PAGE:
Modulation of in vivo oxidative status by exogenous corticosterone and restraint stress in rats

Stress. 2009 Mar;12(2):167-77. doi: 10.1080/10253890802234168.


Physical and psychological stressors not only enhance activity of the hypothalamo-pituitary-adrenocortical axis, but also cause oxidative damage by inducing an imbalance between the in vivo pro-oxidant and antioxidant status. The involvement of adrenal steroid stress hormones in oxidative damage associated with these stressors has not been extensively investigated. Therefore, this study was designed to probe any direct role of glucocorticoids on induction of oxidative processes by comparing the effects of low, intermediate and high doses of exogenously administered corticosterone, without other applied stressors, on a wide range of key components of the antioxidant defence system. The data presented here indicate a substantial decline in antioxidant defences by actions of corticosterone, evidenced by coordinate decreases in the activities in the brain, liver and heart of free-radical scavenging enzymes superoxide dismutase (SOD), catalase (CAT), glutathione S-transferase (GST) and glutathione reductase (GR), as well as the non-enzymatic antioxidants glutathione (GSH) and serum urate. Also, lipid peroxidation and protein carbonyl contents, oxidative stress markers, were found to be significantly increased in brain, liver and heart. The compromised in vivo antioxidant status was strikingly analogous to the deleterious effects of restraint stress, indicating a direct effect of stress hormones on induction of oxidative damage during physical or psychological stress. A dose-dependent decrease of SOD and CAT, and increase in protein oxidation was observed between the high (40 mg/kg) and low (10 mg/kg) doses of corticosterone. The findings have fundamental implications for oxidative stress as a major pathological mechanism in the maladaptation to chronic stress. Thus, the study suggests that stress hormones have a causal role in impacting oxidative processes induced during the adaptive response. This may hold important implications for pharmacological interventions targeting cellular antioxidants as a promising strategy for protecting against oxidative insults in various psychiatric and non-psychiatric conditions induced by physical or psychological stress.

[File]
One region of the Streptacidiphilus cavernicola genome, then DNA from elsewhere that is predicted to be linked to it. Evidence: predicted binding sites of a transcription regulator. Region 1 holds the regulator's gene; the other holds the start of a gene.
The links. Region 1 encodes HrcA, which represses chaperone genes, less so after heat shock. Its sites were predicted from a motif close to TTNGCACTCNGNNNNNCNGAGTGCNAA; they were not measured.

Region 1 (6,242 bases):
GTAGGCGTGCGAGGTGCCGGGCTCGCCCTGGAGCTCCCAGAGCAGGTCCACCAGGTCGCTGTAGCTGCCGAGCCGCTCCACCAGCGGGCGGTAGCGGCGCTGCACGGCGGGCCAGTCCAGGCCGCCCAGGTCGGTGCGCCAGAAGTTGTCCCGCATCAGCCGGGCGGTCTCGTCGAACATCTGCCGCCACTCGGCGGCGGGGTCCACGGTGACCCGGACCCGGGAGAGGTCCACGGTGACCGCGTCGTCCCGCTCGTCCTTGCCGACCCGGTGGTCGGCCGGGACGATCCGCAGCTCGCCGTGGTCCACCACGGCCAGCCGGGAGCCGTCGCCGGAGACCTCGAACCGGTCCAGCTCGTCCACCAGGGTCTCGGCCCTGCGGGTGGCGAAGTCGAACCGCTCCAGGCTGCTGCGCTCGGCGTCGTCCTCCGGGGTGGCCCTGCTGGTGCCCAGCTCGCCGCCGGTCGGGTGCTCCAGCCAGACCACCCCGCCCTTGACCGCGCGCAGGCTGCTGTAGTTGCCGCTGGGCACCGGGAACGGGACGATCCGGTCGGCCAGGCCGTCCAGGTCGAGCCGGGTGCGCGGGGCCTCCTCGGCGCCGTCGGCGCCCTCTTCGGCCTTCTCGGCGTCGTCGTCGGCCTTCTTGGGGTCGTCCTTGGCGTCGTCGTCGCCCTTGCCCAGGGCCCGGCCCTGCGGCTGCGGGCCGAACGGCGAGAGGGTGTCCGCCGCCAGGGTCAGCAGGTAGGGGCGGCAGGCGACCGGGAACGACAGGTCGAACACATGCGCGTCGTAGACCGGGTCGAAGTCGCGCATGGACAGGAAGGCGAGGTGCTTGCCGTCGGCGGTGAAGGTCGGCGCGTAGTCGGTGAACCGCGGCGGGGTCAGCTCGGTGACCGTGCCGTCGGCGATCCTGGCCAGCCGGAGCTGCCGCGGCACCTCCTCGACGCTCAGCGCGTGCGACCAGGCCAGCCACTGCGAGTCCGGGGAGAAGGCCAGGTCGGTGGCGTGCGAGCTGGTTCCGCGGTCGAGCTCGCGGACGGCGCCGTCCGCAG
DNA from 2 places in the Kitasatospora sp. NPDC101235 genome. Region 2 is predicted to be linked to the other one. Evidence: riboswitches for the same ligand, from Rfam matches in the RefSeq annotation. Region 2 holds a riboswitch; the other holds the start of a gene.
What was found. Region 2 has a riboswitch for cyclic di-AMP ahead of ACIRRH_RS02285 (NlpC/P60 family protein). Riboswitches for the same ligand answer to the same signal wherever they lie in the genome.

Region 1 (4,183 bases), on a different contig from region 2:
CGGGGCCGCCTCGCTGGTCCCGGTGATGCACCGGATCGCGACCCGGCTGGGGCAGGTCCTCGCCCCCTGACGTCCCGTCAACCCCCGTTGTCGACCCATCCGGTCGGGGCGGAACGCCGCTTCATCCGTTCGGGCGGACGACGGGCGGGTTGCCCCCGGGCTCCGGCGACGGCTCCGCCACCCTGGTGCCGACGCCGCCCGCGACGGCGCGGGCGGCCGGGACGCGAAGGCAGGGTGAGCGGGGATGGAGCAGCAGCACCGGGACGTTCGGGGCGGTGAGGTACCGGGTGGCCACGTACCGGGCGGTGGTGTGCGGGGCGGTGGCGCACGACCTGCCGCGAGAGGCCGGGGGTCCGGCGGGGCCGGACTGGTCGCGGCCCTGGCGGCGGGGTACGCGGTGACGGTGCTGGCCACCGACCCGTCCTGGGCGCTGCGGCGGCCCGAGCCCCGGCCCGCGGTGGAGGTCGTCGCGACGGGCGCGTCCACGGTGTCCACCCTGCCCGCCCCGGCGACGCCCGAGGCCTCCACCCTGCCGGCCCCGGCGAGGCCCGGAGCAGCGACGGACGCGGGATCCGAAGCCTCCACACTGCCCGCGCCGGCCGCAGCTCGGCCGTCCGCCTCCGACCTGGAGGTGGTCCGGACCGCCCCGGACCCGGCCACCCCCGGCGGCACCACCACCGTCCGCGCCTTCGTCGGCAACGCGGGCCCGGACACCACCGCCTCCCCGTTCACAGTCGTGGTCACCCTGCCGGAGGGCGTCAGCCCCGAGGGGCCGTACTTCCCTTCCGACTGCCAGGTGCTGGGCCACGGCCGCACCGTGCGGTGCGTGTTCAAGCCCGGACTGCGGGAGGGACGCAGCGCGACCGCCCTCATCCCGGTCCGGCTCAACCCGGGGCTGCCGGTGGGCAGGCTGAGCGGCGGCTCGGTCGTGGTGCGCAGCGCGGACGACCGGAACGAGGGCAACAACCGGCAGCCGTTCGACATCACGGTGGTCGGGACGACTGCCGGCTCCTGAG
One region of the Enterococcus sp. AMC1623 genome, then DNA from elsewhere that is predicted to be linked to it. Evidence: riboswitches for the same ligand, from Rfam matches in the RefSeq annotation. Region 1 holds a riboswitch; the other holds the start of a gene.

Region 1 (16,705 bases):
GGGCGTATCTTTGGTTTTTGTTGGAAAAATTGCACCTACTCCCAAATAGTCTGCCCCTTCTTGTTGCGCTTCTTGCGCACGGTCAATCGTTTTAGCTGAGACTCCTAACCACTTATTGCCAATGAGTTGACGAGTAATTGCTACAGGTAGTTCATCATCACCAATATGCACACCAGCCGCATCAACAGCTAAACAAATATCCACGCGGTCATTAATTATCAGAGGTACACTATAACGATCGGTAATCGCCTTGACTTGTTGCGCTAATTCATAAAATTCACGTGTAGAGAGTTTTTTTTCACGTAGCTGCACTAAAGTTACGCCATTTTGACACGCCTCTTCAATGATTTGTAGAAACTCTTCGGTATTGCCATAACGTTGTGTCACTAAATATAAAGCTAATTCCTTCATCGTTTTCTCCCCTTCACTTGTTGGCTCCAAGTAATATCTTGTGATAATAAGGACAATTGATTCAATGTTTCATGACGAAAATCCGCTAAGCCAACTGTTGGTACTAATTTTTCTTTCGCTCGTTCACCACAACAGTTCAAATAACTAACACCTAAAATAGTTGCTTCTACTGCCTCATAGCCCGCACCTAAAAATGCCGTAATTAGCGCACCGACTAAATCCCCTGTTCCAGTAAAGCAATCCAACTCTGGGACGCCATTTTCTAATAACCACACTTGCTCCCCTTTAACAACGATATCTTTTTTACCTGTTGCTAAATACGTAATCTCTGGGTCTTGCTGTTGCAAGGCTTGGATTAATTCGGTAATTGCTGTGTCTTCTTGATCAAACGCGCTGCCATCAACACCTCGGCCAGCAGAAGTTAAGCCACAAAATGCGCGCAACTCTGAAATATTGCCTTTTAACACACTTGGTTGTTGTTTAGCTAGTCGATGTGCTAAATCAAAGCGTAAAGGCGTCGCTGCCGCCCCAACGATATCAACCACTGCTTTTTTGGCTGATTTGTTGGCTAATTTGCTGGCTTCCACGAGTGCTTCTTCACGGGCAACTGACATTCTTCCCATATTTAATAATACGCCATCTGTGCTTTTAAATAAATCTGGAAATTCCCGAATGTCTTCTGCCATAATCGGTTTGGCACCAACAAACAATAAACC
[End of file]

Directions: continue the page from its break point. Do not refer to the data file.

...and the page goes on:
Publication types

  • Research Support, Non-U.S. Gov't

MeSH terms

  • Animals
  • Antioxidants / metabolism
  • Body Weight / drug effects
  • Body Weight / physiology
  • Brain / drug effects
  • Brain / metabolism
  • Catalase / metabolism
  • Corticosterone / pharmacology*
  • Glutathione / metabolism
  • Glutathione Reductase / metabolism
  • Glutathione Transferase / metabolism
  • Heart / drug effects
  • Lipid Peroxidation / drug effects
  • Liver / drug effects
  • Liver / metabolism
  • Male
  • Myocardium / metabolism
  • Oxidative Stress / physiology*
  • Protein Carbonylation / drug effects
  • Rats
  • Restraint, Physical
  • Stress, Psychological / metabolism*
  • Superoxide Dismutase / metabolism
  • Uric Acid / blood


  • Antioxidants
  • Uric Acid
  • Catalase
  • Superoxide Dismutase
  • Glutathione Reductase
  • Glutathione Transferase
  • Glutathione
  • Corticosterone